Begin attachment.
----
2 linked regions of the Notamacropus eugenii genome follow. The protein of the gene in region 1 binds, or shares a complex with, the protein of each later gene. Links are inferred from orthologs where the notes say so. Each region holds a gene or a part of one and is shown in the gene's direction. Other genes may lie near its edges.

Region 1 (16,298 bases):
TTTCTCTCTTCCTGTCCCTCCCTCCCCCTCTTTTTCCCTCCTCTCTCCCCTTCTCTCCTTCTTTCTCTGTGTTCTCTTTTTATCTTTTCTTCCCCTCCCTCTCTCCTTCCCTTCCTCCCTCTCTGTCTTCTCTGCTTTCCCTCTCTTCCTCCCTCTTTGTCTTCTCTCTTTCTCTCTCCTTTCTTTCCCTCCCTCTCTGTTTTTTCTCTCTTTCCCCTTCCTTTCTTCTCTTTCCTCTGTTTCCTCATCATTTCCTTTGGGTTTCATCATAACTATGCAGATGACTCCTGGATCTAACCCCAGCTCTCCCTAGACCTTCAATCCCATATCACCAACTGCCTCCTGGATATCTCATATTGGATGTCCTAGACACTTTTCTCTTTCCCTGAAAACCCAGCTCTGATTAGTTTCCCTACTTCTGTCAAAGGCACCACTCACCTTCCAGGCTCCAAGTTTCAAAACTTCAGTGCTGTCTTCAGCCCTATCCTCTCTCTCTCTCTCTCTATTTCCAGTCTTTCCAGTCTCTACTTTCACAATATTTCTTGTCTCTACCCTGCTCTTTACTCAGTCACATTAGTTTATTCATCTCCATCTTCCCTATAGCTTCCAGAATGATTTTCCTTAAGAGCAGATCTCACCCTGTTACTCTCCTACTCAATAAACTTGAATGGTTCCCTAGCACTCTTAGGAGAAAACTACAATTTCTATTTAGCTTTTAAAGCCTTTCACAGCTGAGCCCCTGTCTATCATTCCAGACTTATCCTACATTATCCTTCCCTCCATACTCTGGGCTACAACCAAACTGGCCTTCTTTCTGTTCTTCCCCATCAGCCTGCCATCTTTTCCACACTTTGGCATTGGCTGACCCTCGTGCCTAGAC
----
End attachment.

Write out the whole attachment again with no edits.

2 linked regions of the Notamacropus eugenii genome follow. The protein of the gene in region 1 binds, or shares a complex with, the protein of each later gene. Links are inferred from orthologs where the notes say so. Each region holds a gene or a part of one and is shown in the gene's direction. Other genes may lie near its edges.

Region 1 (16,298 bases):
TTTCTCTCTTCCTGTCCCTCCCTCCCCCTCTTTTTCCCTCCTCTCTCCCCTTCTCTCCTTCTTTCTCTGTGTTCTCTTTTTATCTTTTCTTCCCCTCCCTCTCTCCTTCCCTTCCTCCCTCTCTGTCTTCTCTGCTTTCCCTCTCTTCCTCCCTCTTTGTCTTCTCTCTTTCTCTCTCCTTTCTTTCCCTCCCTCTCTGTTTTTTCTCTCTTTCCCCTTCCTTTCTTCTCTTTCCTCTGTTTCCTCATCATTTCCTTTGGGTTTCATCATAACTATGCAGATGACTCCTGGATCTAACCCCAGCTCTCCCTAGACCTTCAATCCCATATCACCAACTGCCTCCTGGATATCTCATATTGGATGTCCTAGACACTTTTCTCTTTCCCTGAAAACCCAGCTCTGATTAGTTTCCCTACTTCTGTCAAAGGCACCACTCACCTTCCAGGCTCCAAGTTTCAAAACTTCAGTGCTGTCTTCAGCCCTATCCTCTCTCTCTCTCTCTCTATTTCCAGTCTTTCCAGTCTCTACTTTCACAATATTTCTTGTCTCTACCCTGCTCTTTACTCAGTCACATTAGTTTATTCATCTCCATCTTCCCTATAGCTTCCAGAATGATTTTCCTTAAGAGCAGATCTCACCCTGTTACTCTCCTACTCAATAAACTTGAATGGTTCCCTAGCACTCTTAGGAGAAAACTACAATTTCTATTTAGCTTTTAAAGCCTTTCACAGCTGAGCCCCTGTCTATCATTCCAGACTTATCCTACATTATCCTTCCCTCCATACTCTGGGCTACAACCAAACTGGCCTTCTTTCTGTTCTTCCCCATCAGCCTGCCATCTTTTCCACACTTTGGCATTGGCTGACCCTCGTGCCTAGAC